Attendance Matters!

Attendance Matters! Understand Absence
Posted on 11/02/2017

Attendance is essential to school success, but too often students and parents don't realize how quickly absences — excused and unexcused — can add up to academic trouble. Chronic absence (missing 10% of the school year, or just 2-3 days every month) can translate into third-graders unable to master reading, sixth-graders failing courses, and ninth-graders dropping out of high school. The Connecticut State Department of Education (SDE) has clear guidelines for school districts as to what qualifies a student being considered “in attendance” for a school day.  In order for a student to be considered in attendance, he/she must be physically at their school (or an activity sponsored by the school) for at least half of the school day.  Students missing more than half of the school day are considered “absent.” 

South Windsor Public Schools encourages parents to actively participate in their child's success by becoming familiar with school attendance requirements. If the total amount of time not in school is greater than or equal to one-half (≥50%) of a school day, your child is considered absent. This includes time attributable to tardiness, as well as leaving before school is dismissed.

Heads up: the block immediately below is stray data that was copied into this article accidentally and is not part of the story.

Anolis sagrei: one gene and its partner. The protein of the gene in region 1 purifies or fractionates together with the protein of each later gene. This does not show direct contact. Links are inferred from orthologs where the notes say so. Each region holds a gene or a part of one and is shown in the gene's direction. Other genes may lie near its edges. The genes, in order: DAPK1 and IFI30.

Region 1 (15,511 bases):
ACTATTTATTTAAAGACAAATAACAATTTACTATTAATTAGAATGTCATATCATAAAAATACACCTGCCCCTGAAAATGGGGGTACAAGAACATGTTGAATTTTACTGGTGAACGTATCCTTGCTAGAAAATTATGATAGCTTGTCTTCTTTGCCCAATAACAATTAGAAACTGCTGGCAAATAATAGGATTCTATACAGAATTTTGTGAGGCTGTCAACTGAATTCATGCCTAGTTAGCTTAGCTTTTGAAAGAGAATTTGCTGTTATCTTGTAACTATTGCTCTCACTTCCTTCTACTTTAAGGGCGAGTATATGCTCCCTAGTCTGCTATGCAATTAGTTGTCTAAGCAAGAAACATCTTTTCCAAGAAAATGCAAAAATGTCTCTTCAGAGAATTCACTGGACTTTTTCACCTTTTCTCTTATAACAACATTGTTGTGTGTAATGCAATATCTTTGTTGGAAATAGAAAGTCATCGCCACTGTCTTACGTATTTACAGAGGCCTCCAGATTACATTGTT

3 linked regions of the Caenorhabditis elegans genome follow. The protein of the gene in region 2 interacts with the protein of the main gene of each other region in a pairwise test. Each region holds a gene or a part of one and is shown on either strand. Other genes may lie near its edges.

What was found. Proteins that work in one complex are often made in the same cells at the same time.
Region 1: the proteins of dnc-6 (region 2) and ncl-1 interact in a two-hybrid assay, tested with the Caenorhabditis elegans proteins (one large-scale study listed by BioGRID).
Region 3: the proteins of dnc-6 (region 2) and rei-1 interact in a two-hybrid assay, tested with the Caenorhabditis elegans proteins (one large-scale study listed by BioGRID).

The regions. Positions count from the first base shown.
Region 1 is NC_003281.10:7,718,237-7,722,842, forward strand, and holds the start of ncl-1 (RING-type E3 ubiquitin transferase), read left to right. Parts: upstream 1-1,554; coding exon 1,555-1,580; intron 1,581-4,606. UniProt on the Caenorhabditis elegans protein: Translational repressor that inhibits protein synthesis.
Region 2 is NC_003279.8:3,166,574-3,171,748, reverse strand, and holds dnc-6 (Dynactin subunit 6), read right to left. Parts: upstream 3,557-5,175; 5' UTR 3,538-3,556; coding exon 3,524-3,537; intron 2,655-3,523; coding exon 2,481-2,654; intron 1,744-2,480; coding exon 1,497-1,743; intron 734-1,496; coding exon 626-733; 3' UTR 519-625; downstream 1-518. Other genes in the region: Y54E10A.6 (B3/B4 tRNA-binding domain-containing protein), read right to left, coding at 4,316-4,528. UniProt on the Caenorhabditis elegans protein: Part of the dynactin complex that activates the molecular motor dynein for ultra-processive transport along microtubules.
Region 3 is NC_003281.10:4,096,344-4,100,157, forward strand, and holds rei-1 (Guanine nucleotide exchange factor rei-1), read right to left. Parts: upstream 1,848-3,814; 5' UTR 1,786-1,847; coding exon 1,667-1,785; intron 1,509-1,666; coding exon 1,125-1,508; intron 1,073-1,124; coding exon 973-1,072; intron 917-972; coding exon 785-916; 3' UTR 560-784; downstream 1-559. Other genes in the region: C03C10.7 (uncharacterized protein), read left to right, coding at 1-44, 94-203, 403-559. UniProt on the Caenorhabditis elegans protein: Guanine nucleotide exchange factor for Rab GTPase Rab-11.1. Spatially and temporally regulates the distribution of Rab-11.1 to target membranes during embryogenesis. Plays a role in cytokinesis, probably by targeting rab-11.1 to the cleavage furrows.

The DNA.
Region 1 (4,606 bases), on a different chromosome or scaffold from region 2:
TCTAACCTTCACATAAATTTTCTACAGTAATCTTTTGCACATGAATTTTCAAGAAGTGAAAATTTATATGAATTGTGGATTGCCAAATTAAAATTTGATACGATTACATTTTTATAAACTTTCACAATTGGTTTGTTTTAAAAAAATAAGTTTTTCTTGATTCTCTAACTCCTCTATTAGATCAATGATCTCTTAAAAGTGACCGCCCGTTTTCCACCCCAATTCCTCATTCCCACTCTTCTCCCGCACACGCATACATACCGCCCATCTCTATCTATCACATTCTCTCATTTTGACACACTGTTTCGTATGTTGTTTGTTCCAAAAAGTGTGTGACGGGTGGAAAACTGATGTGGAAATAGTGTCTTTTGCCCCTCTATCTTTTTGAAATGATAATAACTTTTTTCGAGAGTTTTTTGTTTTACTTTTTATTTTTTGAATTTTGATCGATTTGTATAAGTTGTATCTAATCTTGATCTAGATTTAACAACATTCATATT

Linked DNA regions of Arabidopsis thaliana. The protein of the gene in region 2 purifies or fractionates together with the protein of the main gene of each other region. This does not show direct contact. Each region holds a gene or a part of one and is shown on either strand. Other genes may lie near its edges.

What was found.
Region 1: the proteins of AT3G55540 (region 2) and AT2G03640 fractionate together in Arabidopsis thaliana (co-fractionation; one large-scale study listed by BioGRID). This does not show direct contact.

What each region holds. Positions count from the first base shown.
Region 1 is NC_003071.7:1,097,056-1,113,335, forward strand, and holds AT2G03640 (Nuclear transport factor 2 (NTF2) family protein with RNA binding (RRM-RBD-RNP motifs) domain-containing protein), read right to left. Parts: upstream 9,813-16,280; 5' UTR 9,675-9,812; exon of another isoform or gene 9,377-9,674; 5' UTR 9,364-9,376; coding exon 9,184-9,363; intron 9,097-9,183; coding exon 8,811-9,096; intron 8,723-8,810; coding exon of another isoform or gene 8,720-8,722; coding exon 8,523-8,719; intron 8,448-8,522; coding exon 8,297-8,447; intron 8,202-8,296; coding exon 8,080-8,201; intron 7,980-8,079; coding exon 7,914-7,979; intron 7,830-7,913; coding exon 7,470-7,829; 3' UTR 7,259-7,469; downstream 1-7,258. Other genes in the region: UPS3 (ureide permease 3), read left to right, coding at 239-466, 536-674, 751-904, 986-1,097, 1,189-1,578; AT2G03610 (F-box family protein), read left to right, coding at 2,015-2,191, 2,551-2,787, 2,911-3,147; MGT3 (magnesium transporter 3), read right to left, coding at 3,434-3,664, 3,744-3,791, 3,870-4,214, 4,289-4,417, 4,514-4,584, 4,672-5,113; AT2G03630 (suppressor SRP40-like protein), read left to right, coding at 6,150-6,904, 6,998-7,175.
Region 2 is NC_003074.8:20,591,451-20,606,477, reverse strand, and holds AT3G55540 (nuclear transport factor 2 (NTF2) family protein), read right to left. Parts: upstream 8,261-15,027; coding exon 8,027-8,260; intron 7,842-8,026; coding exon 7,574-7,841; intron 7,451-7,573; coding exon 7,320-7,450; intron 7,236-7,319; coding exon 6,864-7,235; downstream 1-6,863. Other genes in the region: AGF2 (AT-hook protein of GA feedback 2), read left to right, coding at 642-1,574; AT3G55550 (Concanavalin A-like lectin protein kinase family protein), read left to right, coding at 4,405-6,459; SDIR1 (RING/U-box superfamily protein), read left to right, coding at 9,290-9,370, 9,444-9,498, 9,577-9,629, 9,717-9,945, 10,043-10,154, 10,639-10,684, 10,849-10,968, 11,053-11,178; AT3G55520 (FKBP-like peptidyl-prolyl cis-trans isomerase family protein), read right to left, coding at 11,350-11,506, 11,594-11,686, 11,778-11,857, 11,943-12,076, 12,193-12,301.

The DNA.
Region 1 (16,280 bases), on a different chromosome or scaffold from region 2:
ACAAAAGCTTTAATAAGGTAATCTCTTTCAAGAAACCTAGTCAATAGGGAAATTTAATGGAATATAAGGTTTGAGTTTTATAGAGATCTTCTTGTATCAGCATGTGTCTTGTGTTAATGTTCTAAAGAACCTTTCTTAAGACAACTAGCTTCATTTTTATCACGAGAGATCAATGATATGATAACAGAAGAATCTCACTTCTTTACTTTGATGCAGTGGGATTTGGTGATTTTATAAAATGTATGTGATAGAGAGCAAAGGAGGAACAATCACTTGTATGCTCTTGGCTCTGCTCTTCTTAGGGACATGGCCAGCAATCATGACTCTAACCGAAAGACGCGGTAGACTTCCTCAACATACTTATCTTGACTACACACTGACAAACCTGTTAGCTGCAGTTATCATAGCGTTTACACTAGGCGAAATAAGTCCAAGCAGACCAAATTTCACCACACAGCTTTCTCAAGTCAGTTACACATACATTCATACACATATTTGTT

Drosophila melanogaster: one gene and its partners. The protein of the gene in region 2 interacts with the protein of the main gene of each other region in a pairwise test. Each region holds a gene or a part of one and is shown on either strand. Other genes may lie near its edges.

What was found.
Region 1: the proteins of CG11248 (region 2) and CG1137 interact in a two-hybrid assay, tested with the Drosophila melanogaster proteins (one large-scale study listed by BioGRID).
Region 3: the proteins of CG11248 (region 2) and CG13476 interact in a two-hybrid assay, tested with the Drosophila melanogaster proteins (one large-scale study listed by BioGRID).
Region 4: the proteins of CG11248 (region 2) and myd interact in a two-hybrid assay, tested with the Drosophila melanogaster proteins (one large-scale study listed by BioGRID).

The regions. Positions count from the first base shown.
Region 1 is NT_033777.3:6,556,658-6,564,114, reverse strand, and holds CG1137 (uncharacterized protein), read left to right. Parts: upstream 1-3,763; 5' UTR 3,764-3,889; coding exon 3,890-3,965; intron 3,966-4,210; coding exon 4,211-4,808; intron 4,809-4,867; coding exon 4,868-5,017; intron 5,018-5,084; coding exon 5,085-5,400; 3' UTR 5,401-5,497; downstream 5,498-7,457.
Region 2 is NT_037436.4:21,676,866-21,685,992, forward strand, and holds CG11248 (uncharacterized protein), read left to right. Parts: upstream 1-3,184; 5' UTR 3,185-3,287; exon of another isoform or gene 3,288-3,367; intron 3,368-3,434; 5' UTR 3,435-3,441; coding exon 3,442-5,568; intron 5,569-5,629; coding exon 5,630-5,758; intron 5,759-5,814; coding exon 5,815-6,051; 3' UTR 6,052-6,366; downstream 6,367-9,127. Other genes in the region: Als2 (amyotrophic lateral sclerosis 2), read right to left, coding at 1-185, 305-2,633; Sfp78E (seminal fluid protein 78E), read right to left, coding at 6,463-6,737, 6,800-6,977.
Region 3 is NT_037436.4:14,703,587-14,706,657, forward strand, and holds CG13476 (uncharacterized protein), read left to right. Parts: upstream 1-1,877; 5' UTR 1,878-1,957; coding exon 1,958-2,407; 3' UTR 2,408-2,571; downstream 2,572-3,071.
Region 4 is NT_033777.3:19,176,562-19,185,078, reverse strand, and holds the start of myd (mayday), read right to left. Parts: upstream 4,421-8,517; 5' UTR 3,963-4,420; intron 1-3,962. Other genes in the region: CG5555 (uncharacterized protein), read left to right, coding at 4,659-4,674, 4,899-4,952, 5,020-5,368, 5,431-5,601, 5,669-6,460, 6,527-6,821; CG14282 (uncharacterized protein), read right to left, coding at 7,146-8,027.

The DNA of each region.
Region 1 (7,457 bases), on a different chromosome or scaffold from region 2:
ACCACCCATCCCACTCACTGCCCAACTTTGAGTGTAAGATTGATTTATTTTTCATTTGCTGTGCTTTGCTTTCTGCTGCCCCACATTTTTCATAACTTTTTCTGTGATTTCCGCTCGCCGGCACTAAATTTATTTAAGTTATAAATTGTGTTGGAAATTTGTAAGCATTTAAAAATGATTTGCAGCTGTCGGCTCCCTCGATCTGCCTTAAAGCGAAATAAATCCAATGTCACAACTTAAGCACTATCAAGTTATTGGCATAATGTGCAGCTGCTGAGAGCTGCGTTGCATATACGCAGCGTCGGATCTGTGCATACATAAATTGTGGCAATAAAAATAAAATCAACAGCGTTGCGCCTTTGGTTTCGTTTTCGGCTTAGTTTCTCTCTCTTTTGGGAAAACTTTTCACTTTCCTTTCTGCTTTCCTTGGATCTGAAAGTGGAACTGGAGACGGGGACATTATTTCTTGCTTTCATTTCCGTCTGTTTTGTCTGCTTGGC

For example: 

  • if a full school day is seven (7) hours long, a student must be present in the school for three and one half (3.5) hours to be considered in attendance; and
  • on shortened school days (late opening or early dismissal), students need to be present for half of the shortened day to be considered in attendance.  

It is important for families to have this information, as these criteria will be used to reflect students’ attendance on report cards. Every day a student is absent is a lost opportunity for learning.  We appreciate your efforts to ensure that your child(ren) are attending school! If you have any questions, please contact the school office. 

Learn more from www.attendanceworks.org 
Parent Flyer for Elementary Students
Parent Flyer for Middle and High School Students